The use case is like, an “Manual-controller” node publishes a “emergency-halt” service to halt the car, the motor-control node receives this service, stops the car, then returns to manual-controller node with return values indicating if motor is stopped or not. During this period, manual-control node is hold up and wait for returning from motor-control node.
Message: It is the basic atom to be pass among nodes subscribing to specific topic or service. A message is actually defined in a text file, then catkin_make build system interprets it and generate C++ header and implementation files for it. 
Parameters: You can define few types of data to be shared among nodes. Parameters can be global or private, which make data sharing easily. For example, you can define some parameters for your lane detection algorithm, and adjust them in different conditions without changing your program frequently.
Some concepts to organize your ROS projects:
Package: A ROS package is a collection of several nodes, which defined by a package manifest file (an xml file.) A package is the only way to share your codes to other ROS projects. So, in a ROS project, you actually define one or more packages first, then create nodes inside these packages. Or, you can reuse other's packages in your projects.
Workspace: A workspace is to create a build environment for ROS's catkin_make build system. A workspace, which is a folder, contains several packages, each of which sit in its own folder. In package folder, you maintain codes for nodes. Then, by using catkin_make, you can build all packages or optionally some packages.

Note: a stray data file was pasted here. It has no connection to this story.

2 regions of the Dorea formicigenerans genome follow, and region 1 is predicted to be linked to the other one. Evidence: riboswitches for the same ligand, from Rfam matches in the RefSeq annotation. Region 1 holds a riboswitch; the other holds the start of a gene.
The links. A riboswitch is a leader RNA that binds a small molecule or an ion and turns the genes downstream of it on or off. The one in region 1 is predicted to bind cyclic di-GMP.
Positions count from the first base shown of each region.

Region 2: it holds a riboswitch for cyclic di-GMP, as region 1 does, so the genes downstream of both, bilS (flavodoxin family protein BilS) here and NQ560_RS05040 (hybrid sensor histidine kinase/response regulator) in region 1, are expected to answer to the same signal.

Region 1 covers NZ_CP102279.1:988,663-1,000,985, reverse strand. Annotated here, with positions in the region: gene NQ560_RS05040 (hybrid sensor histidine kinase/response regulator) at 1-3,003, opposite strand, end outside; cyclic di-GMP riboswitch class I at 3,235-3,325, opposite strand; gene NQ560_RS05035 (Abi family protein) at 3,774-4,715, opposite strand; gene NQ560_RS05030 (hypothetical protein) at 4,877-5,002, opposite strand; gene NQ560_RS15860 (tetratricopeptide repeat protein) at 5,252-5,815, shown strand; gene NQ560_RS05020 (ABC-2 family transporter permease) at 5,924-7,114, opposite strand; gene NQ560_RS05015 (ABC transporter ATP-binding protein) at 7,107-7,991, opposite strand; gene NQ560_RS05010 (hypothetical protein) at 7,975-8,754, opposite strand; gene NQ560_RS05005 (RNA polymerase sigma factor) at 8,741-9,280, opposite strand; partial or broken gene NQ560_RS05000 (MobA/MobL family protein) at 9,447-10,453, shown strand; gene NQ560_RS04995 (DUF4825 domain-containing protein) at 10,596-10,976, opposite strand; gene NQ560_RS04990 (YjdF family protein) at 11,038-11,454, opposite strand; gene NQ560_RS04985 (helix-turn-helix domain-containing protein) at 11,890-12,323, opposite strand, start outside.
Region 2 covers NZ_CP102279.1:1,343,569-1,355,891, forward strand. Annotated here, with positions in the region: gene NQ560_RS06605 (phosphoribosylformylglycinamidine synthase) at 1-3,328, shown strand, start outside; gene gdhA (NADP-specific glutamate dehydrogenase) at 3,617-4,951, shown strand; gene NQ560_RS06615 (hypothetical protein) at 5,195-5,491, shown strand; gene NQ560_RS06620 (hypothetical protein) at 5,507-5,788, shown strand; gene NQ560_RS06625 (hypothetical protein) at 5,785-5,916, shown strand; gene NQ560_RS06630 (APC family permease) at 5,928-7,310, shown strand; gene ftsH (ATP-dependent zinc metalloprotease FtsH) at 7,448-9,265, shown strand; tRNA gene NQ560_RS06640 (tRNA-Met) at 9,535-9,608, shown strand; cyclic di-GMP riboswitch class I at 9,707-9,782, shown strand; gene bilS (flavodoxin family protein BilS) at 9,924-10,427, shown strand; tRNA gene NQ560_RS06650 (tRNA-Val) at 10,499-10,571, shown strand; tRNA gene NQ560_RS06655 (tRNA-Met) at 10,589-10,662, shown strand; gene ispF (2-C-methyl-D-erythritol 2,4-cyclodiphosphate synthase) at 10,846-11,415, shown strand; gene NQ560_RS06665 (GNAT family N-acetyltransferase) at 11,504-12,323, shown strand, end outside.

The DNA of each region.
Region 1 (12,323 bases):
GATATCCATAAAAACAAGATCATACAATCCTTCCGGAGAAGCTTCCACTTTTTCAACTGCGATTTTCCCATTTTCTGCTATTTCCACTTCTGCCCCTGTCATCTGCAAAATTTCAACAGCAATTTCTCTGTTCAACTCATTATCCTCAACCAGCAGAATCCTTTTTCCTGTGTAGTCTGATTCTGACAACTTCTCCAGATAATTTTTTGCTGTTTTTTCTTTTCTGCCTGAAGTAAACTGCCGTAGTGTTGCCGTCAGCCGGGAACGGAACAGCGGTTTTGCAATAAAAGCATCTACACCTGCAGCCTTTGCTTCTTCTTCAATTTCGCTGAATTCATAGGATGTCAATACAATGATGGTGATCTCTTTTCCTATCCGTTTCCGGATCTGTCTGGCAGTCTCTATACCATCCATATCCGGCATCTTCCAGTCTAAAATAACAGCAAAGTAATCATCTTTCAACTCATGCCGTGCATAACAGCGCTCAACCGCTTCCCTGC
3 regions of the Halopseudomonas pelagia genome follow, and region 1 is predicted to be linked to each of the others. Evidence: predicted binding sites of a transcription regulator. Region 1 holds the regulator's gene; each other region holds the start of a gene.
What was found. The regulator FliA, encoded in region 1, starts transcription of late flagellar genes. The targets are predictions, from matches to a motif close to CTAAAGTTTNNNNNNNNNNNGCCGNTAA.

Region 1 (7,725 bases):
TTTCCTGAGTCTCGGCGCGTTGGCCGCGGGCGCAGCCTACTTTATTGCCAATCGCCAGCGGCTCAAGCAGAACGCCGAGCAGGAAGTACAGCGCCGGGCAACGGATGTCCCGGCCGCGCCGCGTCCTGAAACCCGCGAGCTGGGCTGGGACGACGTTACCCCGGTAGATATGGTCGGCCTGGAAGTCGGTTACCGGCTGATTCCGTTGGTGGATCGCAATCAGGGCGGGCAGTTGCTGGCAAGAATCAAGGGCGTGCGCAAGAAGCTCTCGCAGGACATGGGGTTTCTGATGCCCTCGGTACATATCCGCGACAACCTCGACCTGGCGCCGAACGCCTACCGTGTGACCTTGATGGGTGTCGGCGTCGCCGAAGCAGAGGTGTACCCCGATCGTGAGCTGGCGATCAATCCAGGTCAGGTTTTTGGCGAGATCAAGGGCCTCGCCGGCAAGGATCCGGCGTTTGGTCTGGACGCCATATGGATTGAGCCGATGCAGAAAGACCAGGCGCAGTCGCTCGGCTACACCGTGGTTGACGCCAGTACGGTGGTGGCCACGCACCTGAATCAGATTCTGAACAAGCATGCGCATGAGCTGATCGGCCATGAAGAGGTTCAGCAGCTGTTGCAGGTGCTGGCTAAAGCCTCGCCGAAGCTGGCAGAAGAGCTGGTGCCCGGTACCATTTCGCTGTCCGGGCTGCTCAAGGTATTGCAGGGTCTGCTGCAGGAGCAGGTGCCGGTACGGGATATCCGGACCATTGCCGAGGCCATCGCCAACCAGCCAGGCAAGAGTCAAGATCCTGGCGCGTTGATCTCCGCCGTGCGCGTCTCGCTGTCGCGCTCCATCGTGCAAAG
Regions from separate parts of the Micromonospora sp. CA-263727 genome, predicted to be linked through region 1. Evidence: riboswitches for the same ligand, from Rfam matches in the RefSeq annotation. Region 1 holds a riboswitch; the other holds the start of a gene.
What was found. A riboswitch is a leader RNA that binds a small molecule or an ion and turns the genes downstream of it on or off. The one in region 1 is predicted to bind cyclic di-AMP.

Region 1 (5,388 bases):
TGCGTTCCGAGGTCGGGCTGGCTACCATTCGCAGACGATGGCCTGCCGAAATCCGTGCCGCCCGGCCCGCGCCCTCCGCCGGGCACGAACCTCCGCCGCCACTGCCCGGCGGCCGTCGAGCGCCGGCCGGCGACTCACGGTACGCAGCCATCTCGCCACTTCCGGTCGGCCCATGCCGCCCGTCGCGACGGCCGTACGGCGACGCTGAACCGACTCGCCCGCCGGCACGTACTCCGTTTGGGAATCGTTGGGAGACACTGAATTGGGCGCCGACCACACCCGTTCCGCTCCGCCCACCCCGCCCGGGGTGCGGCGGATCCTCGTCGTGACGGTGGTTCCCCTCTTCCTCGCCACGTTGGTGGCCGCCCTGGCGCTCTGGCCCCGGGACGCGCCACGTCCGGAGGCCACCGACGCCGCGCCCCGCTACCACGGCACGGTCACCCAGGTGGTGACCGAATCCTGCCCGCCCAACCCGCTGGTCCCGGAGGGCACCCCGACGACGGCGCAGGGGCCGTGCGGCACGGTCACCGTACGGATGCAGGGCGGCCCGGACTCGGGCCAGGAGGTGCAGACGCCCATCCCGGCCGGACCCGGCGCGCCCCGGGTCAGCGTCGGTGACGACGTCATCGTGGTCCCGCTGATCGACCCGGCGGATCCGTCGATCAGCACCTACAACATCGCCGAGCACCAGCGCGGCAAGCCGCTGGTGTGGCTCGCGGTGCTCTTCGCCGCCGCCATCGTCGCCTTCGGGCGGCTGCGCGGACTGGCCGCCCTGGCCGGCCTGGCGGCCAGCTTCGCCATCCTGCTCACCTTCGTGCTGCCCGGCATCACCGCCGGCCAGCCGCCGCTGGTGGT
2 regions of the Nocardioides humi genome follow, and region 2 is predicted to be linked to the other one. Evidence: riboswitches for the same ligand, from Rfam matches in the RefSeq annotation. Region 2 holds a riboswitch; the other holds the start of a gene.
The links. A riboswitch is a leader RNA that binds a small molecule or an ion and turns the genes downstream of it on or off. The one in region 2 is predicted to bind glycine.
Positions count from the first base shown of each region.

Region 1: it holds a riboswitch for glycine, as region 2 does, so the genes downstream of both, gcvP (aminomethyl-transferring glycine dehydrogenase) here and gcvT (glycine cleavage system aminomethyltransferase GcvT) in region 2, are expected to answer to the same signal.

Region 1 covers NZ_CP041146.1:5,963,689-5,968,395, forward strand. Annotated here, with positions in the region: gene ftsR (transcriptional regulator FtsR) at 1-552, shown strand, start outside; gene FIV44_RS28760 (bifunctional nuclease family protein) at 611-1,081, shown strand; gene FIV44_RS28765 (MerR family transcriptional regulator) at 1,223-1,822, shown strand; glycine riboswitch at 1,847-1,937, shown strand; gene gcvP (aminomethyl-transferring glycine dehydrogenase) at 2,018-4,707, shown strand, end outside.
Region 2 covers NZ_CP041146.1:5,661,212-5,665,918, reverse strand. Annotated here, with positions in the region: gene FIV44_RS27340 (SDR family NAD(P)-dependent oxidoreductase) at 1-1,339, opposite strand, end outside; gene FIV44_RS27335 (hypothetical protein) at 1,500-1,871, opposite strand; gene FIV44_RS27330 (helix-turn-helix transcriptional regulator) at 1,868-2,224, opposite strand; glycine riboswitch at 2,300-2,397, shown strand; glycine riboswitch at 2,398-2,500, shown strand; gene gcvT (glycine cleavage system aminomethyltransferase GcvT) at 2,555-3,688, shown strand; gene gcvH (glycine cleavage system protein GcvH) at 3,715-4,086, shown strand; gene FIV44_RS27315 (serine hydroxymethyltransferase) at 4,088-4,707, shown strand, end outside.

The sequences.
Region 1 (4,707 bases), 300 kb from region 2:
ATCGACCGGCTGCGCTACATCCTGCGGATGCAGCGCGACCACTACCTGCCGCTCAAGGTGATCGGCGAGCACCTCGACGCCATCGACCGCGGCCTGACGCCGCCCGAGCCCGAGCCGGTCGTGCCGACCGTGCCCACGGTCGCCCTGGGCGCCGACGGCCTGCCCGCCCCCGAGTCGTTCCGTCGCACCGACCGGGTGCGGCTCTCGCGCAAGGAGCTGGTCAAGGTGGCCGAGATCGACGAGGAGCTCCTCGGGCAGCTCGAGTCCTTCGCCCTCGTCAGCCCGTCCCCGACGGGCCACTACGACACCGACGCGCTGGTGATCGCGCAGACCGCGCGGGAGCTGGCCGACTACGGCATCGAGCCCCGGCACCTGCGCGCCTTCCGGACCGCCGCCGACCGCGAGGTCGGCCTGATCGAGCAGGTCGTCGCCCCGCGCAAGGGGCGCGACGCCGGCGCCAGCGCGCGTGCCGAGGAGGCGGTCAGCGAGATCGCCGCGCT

A general folder structure of a ROS workspace is like (I'll put a "/" at the beginning of a folder, that does not mean is it from root of your file system.)
In each package folder (package-1 and package-2), “package.xml” is package manifest file, and “CMakeLists.txt” is the build script for this package. From its name, you can guess it utilizes CMake to build the codes. “/build” and “/devel” are folders where catkin_make put all compiled results. You don't have to create all these folders, ROS provides some tools to create these for you. "/srv" is the folder to store message file for services, while "/msg" is the folder to store message file for topics, you can create these folder when you need them.
Here are some steps to prepare for your workspace and packages
Get all tools to build and compile codes
sudo apt-get install build-essential -y
Create ROS workspace
Create a workspace root folder, in this case “roscar”, and also create a “src” folder under it. This “/src” folder will contain all packages. It is easier to use “src” as its name which is recognized by catkin_make automatically.
mkdir -f roscar/src
Initialize workspace:
cd roscar/src
“catkin_init_workspace” command will create “/build” and “/devel” folder under “/roscar”, also links a generic “CMakeLists.txt” under “/roscar/src” folder.